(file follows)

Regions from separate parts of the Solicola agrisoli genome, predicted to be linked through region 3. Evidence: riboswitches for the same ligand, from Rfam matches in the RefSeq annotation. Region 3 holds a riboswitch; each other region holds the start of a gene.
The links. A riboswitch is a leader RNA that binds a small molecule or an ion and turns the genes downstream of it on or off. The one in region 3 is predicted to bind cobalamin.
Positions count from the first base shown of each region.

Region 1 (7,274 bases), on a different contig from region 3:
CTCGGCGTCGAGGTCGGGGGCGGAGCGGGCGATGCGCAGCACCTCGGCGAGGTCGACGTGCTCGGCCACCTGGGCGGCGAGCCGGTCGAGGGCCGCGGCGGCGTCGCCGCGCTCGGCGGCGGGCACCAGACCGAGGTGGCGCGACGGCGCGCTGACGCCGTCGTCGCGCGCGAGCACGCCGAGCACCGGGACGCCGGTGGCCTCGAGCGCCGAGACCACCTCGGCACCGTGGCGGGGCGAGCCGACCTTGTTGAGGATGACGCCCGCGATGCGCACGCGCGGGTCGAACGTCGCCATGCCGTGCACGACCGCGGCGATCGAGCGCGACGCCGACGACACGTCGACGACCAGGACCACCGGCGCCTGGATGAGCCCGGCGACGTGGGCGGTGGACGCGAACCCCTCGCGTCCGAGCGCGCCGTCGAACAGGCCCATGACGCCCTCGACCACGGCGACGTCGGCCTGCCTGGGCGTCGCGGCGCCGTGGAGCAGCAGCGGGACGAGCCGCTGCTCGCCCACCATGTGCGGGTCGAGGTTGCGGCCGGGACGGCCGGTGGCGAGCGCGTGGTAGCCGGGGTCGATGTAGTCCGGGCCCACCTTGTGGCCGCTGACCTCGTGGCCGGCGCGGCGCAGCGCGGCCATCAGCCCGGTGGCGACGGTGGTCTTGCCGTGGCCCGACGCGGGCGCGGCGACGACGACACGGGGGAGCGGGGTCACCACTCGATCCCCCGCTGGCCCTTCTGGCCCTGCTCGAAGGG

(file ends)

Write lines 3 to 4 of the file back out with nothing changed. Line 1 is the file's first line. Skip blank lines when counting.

Positions count from the first base shown of each region.

Region 1 (7,274 bases), on a different contig from region 3: